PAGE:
We further define that importing countries are grouping into the strong imitative abilities group (Sk) when their number of utility patent applications filed in US from 1995 to 2005 is more than 50,000 items; the middle imitative abilities group is countrys utility patent application range of 1,000 to 50,000 items; the weak imitative abilities group is countrys utility patent application less than 1,000 items. For more detailed information about this grouping refer to Figure 9 in 4. 2 Method and data. Hypothesis 3- interaction between exports and patent rights with relation to countrys level of threat of imitation
In this section, we examine effects of market expansion and market power by considering countrys threat of imitation. We adopt imitative risks measured by countrys technical capacities in hypothesis 2; however, in hypothesis 3, we emphasize a more detailed grouping which displays mutual influences between the existing degree of patent rights protection and imitative abilities (the same as the hypothesis 2) in importing countries. In short, to further understanding the effect of patent reform in importing countries, it is necessary to consider the existing patent system.
Based on the notion, we sort countries into four groups by degree of imitative threats, which can be classified as four groups strong (T1), moderate (T2 and T3) and weak (T4) in this paper. If nations have strong imitative technical skill and abilities, the number of utility patent application in US from 1995 to 2005 less than 10,000 items, but powerless patent protection, which the index of patent rights bigger than 4, can be defined as countries with strong threat of imitation (Group 1).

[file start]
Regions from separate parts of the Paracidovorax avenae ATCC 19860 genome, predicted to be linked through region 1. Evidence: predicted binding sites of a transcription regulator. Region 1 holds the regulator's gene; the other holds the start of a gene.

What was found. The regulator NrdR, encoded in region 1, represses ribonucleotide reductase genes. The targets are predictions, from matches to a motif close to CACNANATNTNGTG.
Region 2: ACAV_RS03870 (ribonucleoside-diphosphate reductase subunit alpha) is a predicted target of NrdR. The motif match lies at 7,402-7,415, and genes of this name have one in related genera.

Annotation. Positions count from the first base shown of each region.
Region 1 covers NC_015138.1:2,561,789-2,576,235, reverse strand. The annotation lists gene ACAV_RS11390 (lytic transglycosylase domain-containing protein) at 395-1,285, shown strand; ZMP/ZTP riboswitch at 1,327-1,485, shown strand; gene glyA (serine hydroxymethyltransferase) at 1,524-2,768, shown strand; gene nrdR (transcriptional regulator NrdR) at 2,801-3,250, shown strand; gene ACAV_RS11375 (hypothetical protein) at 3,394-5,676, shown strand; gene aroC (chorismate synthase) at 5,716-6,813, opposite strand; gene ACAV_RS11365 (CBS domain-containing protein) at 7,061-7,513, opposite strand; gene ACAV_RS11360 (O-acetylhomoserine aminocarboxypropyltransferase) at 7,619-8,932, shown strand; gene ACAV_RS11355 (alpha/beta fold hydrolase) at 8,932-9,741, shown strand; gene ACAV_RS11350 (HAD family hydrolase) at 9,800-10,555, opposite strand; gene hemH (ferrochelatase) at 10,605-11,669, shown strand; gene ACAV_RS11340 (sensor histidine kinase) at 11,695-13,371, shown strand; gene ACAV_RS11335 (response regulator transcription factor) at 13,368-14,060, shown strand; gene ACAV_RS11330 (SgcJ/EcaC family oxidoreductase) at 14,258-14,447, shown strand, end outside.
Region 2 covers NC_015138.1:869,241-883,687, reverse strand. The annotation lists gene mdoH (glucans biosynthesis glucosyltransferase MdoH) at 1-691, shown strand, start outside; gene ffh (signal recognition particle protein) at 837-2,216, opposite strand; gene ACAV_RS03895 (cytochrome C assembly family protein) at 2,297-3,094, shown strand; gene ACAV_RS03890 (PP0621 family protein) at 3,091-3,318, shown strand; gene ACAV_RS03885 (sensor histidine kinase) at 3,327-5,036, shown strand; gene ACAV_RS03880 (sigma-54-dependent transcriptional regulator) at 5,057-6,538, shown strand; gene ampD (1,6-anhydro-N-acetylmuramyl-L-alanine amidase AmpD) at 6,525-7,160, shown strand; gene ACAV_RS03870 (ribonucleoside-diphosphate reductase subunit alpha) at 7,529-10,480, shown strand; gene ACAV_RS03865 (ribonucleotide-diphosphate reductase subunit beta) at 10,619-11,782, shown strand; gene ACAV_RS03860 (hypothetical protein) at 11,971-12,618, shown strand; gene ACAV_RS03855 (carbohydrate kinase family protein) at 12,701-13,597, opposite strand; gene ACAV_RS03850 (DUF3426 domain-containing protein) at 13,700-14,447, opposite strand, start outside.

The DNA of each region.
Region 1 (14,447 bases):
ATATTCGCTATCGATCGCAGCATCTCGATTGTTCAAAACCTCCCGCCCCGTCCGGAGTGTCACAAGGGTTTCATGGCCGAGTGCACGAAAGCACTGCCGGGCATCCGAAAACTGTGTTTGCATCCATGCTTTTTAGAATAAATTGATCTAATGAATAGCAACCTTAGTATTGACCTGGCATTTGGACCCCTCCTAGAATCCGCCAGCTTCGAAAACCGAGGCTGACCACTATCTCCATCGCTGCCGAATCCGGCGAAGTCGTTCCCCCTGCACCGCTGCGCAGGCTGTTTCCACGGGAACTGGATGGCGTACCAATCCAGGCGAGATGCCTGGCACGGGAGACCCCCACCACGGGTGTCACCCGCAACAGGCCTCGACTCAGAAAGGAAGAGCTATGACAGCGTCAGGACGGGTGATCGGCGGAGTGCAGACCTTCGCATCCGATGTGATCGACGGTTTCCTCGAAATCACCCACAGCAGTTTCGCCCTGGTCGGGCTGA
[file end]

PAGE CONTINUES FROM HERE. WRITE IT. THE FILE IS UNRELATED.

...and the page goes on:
On the contrary, when a country has high level of technical skill (utility patent application more than 10,000 items) but powerless patent laws (the index of patent right small than 4) can be defined as countries with weak threat of imitation (Group 4). The remaining countries have both strong/weak patent systems and imitative abilities (utility patent application more than 10,000 items and the index of patent right larger than 4 / application number less than 10,000 items and the patent index smaller than 4).
The former is Group 3 and the latter is Group 2. Hence, market power effect is expected to occur in countries with low threat to imitation (Group 1) if importing countries proceed with patent reform. It would lead to reduce exports because of higher concentrated market power of patent holders. Market expansion effect will occur in countries with high threat of imitation and exports would increase to respond to an improvement of patent rights.
In addition, if countries have both strong and weak patent protection and imitative abilities, degree of imitative threat in countries should be moderate. The link between patent rights and exports is somehow unclear. The flowchart of hypothesis 3 is illustrated in Figure 4 below. As described, the purpose of three hypotheses testing is to observe the determinants of market expansion and power effect related to patent rights protection.
To be clear, I assume that levels of economic development, imitative abilities, and threat of imitation are the main explanatory dummy variables in this paper. Through above assumptions, this study attempts to figure out coefficients between the strength of patent rights protection and exports. In addition, the relation among these three determinants development, R&D ability and threat of imitation further analyze in 4. 2 Method and data.